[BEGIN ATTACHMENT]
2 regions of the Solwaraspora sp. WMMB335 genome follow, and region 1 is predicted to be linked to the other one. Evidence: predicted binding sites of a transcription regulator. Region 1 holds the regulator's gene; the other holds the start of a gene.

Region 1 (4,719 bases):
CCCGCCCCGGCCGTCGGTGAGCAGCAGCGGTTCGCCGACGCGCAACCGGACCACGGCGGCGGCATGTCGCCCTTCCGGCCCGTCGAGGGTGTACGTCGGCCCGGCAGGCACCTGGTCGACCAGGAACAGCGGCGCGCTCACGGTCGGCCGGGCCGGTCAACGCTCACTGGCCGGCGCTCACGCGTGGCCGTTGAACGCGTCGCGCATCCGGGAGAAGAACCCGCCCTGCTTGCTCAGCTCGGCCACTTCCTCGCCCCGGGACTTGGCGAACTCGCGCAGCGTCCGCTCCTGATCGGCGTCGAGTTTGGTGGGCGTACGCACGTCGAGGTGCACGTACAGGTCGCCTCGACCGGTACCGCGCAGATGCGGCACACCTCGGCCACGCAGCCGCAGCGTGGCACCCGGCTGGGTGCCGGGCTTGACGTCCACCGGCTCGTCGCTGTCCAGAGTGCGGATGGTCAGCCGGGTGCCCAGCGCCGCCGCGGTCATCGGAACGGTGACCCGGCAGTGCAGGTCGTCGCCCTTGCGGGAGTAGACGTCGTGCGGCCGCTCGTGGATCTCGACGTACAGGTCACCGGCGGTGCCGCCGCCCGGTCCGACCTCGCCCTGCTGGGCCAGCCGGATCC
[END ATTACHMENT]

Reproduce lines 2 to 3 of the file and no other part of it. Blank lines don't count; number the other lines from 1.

Region 1 (4,719 bases):
CCCGCCCCGGCCGTCGGTGAGCAGCAGCGGTTCGCCGACGCGCAACCGGACCACGGCGGCGGCATGTCGCCCTTCCGGCCCGTCGAGGGTGTACGTCGGCCCGGCAGGCACCTGGTCGACCAGGAACAGCGGCGCGCTCACGGTCGGCCGGGCCGGTCAACGCTCACTGGCCGGCGCTCACGCGTGGCCGTTGAACGCGTCGCGCATCCGGGAGAAGAACCCGCCCTGCTTGCTCAGCTCGGCCACTTCCTCGCCCCGGGACTTGGCGAACTCGCGCAGCGTCCGCTCCTGATCGGCGTCGAGTTTGGTGGGCGTACGCACGTCGAGGTGCACGTACAGGTCGCCTCGACCGGTACCGCGCAGATGCGGCACACCTCGGCCACGCAGCCGCAGCGTGGCACCCGGCTGGGTGCCGGGCTTGACGTCCACCGGCTCGTCGCTGTCCAGAGTGCGGATGGTCAGCCGGGTGCCCAGCGCCGCCGCGGTCATCGGAACGGTGACCCGGCAGTGCAGGTCGTCGCCCTTGCGGGAGTAGACGTCGTGCGGCCGCTCGTGGATCTCGACGTACAGGTCACCGGCGGTGCCGCCGCCCGGTCCGACCTCGCCCTGCTGGGCCAGCCGGATCC